Difference in Severity of Penalties Between a First and Repeat Offense
The severity of potential Prince William County drug penalties could change between the first time and repeat offenses, because first time offenses are almost always less severe than repeat offenses if not by law then by practice. First offenses are also easier to negotiate into a less severe offense, such as possession of drug paraphernalia. Some first offenses qualify for the first offender program, whereas a repeat offense would never qualify for such programs. The only time a repeat offense might be less severe than a first offense is if the repeat offense involves a completely different drug that is less serious in nature than the first offense on one’s record. The period of mandatory license suspension would always be the same no matter the sequence of the drug offense if convicted.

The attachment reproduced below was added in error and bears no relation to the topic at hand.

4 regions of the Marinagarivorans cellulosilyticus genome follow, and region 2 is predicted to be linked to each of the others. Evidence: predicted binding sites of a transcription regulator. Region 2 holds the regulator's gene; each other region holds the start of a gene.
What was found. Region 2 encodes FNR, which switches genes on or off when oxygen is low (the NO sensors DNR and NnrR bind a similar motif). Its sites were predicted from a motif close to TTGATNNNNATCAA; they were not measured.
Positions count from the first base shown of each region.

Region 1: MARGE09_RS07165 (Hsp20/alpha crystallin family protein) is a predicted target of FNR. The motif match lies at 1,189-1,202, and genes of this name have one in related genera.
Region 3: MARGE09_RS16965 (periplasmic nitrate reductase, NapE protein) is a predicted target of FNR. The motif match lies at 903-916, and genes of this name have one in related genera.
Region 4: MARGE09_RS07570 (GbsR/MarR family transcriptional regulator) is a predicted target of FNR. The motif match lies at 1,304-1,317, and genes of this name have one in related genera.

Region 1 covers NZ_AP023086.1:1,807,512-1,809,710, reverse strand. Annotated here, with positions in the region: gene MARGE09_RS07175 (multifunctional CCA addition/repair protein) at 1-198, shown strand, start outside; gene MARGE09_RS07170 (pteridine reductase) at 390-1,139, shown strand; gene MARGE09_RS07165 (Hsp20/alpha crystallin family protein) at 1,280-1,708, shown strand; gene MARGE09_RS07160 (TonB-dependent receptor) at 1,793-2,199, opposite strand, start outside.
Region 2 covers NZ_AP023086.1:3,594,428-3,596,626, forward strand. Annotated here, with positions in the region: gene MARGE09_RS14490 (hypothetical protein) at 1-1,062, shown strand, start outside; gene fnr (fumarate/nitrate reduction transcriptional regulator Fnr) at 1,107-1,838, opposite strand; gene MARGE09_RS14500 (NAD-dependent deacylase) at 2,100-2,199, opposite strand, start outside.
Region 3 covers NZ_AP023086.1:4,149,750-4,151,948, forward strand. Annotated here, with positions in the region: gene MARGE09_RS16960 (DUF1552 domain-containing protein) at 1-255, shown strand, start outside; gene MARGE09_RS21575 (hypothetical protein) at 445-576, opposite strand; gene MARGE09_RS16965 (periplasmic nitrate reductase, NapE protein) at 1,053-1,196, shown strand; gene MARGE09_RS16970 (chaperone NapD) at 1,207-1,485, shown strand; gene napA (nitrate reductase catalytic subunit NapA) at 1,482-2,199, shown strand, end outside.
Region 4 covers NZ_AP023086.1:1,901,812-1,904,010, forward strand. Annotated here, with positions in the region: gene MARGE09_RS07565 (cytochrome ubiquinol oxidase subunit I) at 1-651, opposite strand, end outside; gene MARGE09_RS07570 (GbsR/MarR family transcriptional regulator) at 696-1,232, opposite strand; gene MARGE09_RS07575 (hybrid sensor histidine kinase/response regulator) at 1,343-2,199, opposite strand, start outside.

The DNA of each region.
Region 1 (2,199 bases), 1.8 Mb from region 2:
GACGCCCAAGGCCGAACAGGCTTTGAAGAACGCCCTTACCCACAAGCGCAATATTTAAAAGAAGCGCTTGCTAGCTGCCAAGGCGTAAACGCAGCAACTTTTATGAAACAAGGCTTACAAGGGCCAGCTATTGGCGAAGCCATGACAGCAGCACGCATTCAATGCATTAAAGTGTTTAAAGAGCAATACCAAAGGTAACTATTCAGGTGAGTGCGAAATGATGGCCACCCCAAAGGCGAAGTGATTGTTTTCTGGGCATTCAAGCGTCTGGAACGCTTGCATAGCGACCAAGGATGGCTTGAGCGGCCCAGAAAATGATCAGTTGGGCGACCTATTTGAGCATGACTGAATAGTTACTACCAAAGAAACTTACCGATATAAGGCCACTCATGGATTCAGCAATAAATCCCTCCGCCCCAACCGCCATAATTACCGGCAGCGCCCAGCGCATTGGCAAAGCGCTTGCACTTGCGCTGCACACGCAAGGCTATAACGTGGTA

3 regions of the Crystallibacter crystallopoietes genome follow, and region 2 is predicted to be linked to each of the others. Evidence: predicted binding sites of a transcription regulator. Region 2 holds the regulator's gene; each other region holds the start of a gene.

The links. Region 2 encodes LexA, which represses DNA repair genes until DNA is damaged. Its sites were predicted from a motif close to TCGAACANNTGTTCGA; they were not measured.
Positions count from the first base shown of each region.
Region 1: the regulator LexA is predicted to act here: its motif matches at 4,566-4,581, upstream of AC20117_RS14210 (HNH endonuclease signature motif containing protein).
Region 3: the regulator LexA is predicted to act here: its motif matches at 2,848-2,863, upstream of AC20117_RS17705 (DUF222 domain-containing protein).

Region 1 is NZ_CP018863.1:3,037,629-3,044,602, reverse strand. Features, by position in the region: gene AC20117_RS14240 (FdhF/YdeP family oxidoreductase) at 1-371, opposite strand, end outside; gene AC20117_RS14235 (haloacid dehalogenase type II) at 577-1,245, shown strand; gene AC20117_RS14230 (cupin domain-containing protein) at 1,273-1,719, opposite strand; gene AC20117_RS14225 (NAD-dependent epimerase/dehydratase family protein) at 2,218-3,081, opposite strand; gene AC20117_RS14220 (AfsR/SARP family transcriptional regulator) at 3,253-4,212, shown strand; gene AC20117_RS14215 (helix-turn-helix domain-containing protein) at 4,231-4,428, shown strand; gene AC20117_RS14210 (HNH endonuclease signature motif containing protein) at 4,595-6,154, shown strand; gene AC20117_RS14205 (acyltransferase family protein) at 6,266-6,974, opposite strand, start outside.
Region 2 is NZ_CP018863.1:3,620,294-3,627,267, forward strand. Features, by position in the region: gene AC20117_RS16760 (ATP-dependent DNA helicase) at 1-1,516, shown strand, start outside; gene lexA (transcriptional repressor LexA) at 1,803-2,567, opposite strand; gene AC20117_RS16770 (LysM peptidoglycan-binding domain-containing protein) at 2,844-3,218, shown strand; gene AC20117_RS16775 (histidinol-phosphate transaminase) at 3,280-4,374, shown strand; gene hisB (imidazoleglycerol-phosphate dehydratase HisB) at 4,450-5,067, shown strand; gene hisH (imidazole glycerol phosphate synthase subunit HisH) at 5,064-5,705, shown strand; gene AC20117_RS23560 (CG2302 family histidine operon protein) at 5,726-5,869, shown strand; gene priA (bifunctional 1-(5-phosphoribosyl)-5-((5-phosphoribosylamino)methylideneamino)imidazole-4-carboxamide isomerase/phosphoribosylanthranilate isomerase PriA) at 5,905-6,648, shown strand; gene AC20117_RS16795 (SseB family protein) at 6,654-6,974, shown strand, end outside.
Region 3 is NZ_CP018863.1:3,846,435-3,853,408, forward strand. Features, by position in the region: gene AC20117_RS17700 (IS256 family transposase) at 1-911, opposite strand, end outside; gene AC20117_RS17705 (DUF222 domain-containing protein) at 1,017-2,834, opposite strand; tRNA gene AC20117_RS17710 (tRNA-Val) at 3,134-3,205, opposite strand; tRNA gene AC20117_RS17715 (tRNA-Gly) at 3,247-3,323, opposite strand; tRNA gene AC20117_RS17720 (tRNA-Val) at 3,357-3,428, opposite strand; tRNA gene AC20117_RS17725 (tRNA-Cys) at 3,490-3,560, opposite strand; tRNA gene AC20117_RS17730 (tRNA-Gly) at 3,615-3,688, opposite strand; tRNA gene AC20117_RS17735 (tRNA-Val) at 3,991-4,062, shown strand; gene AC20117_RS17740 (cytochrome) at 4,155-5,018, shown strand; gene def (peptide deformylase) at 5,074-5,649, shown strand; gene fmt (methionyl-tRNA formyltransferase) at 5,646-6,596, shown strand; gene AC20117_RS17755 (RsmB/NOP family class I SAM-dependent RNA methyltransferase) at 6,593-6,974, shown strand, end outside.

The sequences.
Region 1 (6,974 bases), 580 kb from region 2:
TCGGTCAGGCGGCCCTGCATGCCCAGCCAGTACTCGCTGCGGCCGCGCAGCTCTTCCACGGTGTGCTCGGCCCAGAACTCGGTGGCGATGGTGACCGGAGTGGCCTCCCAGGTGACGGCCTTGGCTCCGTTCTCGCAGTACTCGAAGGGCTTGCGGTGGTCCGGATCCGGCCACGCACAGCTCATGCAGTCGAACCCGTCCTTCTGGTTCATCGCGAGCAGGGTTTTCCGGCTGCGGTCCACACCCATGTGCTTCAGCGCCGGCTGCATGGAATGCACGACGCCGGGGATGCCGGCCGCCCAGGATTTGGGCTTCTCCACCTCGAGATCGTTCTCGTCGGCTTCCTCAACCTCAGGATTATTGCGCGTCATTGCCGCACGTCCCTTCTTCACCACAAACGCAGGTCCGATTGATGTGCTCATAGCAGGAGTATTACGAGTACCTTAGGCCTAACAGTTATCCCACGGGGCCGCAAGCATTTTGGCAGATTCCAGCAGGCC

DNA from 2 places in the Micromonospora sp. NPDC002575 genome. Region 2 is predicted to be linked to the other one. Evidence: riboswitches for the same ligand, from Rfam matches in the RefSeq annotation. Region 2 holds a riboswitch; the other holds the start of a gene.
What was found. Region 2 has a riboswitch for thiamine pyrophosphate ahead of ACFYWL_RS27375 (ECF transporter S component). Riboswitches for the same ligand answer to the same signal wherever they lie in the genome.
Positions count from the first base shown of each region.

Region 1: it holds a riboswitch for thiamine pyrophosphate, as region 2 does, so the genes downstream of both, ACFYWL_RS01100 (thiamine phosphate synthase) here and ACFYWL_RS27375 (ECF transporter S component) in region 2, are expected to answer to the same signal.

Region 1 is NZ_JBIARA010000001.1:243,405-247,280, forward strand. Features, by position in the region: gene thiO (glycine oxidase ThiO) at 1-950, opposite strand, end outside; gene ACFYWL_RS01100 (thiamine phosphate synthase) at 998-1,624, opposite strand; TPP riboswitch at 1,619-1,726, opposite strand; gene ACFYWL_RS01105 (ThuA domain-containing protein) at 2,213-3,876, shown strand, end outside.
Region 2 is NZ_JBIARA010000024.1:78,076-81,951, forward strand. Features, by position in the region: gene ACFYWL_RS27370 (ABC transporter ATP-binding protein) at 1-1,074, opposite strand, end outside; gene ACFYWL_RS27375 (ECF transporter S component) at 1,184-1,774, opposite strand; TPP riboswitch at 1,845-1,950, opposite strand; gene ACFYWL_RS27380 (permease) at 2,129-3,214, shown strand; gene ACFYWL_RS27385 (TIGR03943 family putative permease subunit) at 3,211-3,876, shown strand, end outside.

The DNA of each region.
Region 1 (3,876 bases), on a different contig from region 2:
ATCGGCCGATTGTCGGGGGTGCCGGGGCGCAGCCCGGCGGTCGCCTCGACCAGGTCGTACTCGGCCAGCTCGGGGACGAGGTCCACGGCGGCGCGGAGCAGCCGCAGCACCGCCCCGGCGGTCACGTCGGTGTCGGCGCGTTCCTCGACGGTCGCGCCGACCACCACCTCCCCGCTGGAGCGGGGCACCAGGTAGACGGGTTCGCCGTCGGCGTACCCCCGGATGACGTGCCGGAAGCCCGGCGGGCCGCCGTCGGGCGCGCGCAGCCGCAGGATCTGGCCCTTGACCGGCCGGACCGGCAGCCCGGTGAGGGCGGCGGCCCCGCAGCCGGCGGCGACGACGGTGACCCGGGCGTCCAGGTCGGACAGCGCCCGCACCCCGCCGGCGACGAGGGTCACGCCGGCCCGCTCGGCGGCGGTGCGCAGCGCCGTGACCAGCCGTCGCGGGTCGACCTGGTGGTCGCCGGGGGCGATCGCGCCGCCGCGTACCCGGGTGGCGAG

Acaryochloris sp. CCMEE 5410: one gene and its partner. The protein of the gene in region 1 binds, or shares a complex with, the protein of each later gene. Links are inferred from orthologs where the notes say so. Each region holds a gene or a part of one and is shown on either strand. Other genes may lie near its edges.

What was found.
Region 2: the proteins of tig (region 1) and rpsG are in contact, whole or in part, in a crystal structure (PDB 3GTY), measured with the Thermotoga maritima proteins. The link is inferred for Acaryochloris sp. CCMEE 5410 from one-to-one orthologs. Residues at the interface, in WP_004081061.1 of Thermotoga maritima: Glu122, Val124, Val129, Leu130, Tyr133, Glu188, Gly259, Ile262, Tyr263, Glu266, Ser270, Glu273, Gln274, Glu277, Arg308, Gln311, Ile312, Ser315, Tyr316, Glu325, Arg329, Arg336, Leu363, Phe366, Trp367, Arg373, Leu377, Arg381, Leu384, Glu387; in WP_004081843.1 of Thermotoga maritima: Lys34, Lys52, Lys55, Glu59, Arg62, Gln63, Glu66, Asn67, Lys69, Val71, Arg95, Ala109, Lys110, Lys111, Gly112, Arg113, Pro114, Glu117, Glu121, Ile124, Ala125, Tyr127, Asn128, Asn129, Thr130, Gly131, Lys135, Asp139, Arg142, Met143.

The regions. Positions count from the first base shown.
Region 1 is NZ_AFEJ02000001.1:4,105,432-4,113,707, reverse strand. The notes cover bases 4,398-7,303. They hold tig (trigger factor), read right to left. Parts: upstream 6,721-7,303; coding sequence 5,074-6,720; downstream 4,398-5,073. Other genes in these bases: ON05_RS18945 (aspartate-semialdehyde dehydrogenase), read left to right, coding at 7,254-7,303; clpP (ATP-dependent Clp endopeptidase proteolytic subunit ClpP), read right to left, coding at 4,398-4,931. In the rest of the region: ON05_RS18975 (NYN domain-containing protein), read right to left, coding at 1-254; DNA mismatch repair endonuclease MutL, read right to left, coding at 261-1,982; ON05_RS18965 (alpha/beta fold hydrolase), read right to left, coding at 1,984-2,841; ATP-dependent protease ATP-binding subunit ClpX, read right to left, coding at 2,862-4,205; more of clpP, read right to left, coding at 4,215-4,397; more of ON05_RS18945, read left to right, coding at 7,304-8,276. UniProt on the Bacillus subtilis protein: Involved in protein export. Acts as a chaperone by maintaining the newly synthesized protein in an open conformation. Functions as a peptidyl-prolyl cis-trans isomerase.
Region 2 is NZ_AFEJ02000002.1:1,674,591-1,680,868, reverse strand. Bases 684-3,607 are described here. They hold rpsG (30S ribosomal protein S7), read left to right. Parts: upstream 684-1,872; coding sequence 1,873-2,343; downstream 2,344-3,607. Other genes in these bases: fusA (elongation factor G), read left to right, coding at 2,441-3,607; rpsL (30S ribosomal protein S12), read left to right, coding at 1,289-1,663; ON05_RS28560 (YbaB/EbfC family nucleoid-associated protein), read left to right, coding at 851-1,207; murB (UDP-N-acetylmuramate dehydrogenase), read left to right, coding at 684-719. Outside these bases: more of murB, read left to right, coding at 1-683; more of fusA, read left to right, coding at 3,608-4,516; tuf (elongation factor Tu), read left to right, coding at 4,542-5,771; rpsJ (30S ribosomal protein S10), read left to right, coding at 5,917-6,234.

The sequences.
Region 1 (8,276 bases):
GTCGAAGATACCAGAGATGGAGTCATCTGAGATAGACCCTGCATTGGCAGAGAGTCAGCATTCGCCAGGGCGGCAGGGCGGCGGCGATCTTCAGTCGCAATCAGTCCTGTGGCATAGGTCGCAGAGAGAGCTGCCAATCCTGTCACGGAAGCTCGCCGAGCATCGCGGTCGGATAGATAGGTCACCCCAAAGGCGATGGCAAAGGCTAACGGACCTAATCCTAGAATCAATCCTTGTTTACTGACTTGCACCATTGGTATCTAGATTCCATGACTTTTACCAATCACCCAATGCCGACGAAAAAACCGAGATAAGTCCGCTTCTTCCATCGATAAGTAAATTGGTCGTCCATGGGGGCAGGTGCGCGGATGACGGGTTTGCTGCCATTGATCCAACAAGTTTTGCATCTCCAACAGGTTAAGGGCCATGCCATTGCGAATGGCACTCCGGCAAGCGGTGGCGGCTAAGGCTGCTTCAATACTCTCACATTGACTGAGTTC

Factors That Influence the Severity of a Penalty
The standard factors that could influence how harsh a drug penalty is in Prince William County, include the drug quantity and schedule classification as well as the type of drug charge, the circumstances of its alleged condition, and the accused’s prior criminal history. Additional factors may be influential as well, depending on the aspects of the individual case.
The schedule classification of the drug directly determines the level of the actual charge and is one of the most important factors influencing the formal and informal potential Prince William County drug penalties of the charge.
The way in which a crime is committed is always of fundamental significance for the potential penalty. If the crime affected multiple people or involved heightened safety risks such as firearms, car accidents, or overdoses, it would increase the likely penalty. Additionally, if the crime involved deceit or profit on the part of the accused, or required a lot of response resources from law enforcement such as lengthy investigations and emergency medical response teams, it would probably increase the associated penalty.